RNA



REPORT

Diverse splicing mechanisms fuse the evolutionarily conserved bicistronic MOCS1A and MOCS1B open reading frames


TODD A.  GRAY a1 and ROBERT D.  NICHOLLS a1c1
a1 Department of Genetics, Case Western Reserve University School of Medicine, Center for Human Genetics, University Hospitals of Cleveland, Cleveland, Ohio 44106, USA

Abstract

Molybdenum is an essential cofactor in many enzymes, but must first be complexed by molybdopterin, whose synthesis requires four enzymatic activities. The first two enzymes of this pathway are encoded by the MOCS1 locus in humans. We describe here a remarkably well-conserved novel mRNA splicing phenomenon that produces both an apparently bicistronic MOCS1AM-OCS1B transcript, as well as a distinct class of monocistronic transcript. The latter are created by a variety of splicing mechanisms (alternative splice donors, alternative splice acceptors, and exon-skipping) to bypass the normal termination nonsense codon of MOCS1A resulting in fusion of the MOCS1A and MOCS1B open reading frames. Therefore, these “no-nonsense” transcripts encode a single bifunctional protein embodying both MOCS1A and MOCS1B activities. This coexpression profile was observed in vertebrates (human, mouse, cow, rabbit, opossum, and chicken) and invertebrates (fruit fly and nematode) spanning at least 700 million years of evolution. Our phylogenetic data also provide evidence that the bicistronic form of MOCS1 mRNA is likely to only produce MOCS1A protein and, combined with Northern analyses, suggests that MOCS1B is translated only as a fusion with MOCS1A. Taken together, the data presented here demonstrate a very highly conserved and physiologically relevant dynamic splicing scheme that profoundly influences the protein-coding potential of the MOCS1 locus.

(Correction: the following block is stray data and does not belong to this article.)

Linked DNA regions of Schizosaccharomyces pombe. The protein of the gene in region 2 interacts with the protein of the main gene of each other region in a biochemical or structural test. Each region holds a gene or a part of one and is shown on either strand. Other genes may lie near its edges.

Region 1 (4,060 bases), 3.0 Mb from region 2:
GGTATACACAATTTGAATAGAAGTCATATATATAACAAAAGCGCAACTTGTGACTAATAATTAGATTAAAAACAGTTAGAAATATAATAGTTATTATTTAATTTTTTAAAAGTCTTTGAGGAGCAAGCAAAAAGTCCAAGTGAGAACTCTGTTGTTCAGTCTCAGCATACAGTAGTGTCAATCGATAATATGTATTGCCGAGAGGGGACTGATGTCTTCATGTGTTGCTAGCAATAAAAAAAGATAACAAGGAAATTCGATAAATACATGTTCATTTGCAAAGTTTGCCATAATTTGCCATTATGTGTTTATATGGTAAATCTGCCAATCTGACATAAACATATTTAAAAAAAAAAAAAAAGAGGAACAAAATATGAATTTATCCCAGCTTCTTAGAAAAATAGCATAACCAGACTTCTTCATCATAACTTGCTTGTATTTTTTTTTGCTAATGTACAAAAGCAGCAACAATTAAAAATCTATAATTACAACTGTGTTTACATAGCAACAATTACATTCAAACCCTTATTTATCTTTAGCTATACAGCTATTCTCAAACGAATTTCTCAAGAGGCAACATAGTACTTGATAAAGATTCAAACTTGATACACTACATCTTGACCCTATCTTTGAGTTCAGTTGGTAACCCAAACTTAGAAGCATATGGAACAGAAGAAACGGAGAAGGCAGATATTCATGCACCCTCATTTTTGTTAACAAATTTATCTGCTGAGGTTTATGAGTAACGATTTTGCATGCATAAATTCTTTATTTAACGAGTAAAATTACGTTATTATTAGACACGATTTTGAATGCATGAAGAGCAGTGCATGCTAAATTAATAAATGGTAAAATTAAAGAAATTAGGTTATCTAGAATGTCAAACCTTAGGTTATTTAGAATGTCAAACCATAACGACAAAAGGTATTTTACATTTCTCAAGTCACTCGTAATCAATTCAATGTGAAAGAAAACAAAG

(Received January 27 2000)
(Revised February 17 2000)
(Accepted April 13 2000)


Key Words: evolution; molybdenum; mRNA splicing; polycistronic; translation regulation.

Correspondence:
c1 Reprint requests to: Robert D. Nicholls, Center for Neurobiology and Behavior, University of Pennsylvania, Room 528, Clinical Research Building, 415 Curie Blvd., Philadelphia, PA 19104, USA.